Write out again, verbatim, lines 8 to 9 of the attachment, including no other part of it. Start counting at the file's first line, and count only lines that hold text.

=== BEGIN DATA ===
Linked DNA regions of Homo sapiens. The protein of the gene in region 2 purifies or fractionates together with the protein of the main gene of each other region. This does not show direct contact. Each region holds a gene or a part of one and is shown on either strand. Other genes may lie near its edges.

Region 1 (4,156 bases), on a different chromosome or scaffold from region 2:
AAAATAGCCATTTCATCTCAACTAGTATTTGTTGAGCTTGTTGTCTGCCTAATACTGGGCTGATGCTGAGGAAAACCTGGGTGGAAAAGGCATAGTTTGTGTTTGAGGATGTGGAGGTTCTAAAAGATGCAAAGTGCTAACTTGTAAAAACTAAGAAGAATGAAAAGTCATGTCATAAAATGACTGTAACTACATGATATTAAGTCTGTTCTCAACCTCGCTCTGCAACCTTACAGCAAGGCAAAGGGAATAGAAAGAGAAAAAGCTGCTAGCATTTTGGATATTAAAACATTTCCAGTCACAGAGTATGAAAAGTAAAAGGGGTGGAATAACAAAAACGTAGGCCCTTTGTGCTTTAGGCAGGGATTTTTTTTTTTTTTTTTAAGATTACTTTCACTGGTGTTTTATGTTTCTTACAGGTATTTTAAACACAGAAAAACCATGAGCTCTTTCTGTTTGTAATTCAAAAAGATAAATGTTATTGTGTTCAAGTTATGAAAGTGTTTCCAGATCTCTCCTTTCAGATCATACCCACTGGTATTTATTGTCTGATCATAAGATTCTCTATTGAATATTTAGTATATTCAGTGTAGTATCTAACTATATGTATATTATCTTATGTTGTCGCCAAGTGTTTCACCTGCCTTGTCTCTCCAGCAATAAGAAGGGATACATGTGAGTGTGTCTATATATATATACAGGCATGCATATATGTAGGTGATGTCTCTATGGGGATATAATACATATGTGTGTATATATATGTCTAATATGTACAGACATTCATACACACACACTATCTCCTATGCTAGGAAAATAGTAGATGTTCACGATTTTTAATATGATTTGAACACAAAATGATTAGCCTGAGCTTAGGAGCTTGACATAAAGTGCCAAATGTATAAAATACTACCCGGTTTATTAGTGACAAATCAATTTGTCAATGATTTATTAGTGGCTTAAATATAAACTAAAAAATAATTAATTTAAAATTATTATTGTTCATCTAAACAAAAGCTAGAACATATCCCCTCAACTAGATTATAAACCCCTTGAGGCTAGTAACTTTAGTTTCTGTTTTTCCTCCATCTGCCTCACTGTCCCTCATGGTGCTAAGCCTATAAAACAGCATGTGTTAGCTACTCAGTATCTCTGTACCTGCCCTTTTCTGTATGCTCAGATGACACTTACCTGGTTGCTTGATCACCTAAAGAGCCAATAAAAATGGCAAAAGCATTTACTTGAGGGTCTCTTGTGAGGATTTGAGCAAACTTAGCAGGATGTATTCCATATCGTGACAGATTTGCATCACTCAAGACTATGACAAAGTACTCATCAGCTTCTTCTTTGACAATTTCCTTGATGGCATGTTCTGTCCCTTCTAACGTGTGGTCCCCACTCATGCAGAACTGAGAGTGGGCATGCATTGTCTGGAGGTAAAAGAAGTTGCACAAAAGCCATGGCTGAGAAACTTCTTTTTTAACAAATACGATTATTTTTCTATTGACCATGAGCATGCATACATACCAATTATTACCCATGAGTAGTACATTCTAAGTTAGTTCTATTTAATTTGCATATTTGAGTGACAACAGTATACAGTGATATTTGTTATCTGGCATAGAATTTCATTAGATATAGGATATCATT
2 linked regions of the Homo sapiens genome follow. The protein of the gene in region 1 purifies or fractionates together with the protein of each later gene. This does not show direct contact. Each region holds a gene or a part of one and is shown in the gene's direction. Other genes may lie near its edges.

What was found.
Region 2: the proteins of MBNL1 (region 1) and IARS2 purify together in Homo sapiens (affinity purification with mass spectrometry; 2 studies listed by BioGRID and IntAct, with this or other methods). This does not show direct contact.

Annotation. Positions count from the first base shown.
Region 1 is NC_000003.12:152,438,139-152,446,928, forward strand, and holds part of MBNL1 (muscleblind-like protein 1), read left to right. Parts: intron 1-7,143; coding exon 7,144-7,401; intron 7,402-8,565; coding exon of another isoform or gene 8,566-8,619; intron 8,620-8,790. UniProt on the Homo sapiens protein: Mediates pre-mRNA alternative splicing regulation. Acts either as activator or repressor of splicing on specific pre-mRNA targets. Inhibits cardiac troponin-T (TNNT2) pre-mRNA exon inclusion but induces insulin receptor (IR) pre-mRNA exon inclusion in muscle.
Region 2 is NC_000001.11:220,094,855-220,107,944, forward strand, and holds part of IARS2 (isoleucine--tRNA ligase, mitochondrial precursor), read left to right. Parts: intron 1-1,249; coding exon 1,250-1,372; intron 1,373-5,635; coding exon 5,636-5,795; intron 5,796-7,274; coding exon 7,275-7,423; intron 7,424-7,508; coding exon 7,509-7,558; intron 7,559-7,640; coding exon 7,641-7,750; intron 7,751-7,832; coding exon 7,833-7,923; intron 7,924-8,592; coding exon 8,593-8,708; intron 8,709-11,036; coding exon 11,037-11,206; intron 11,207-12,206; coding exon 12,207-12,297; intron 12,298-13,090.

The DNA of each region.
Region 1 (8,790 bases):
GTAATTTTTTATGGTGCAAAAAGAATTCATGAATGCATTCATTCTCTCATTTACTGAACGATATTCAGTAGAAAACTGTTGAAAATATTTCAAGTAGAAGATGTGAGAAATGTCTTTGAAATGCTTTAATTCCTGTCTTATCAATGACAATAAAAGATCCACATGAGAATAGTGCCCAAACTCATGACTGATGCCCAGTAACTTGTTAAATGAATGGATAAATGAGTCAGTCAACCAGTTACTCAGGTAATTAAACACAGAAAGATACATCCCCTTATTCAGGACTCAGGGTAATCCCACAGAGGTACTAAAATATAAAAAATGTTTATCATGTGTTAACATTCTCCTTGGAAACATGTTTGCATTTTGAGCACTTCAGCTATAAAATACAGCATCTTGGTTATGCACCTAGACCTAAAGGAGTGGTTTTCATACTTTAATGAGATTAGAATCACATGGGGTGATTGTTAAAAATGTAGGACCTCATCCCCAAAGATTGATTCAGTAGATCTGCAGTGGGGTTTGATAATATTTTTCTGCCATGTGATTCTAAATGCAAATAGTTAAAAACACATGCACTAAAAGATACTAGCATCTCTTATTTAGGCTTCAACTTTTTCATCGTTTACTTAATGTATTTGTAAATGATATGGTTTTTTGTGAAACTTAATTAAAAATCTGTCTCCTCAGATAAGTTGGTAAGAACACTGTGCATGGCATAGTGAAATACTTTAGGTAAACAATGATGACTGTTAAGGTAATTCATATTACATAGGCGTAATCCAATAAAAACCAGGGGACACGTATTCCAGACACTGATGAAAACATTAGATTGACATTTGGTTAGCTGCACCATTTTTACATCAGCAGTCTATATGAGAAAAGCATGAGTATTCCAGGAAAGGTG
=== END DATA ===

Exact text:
Region 1 is NC_000003.12:152,438,139-152,446,928, forward strand, and holds part of MBNL1 (muscleblind-like protein 1), read left to right. Parts: intron 1-7,143; coding exon 7,144-7,401; intron 7,402-8,565; coding exon of another isoform or gene 8,566-8,619; intron 8,620-8,790. UniProt on the Homo sapiens protein: Mediates pre-mRNA alternative splicing regulation. Acts either as activator or repressor of splicing on specific pre-mRNA targets. Inhibits cardiac troponin-T (TNNT2) pre-mRNA exon inclusion but induces insulin receptor (IR) pre-mRNA exon inclusion in muscle.
Region 2 is NC_000001.11:220,094,855-220,107,944, forward strand, and holds part of IARS2 (isoleucine--tRNA ligase, mitochondrial precursor), read left to right. Parts: intron 1-1,249; coding exon 1,250-1,372; intron 1,373-5,635; coding exon 5,636-5,795; intron 5,796-7,274; coding exon 7,275-7,423; intron 7,424-7,508; coding exon 7,509-7,558; intron 7,559-7,640; coding exon 7,641-7,750; intron 7,751-7,832; coding exon 7,833-7,923; intron 7,924-8,592; coding exon 8,593-8,708; intron 8,709-11,036; coding exon 11,037-11,206; intron 11,207-12,206; coding exon 12,207-12,297; intron 12,298-13,090.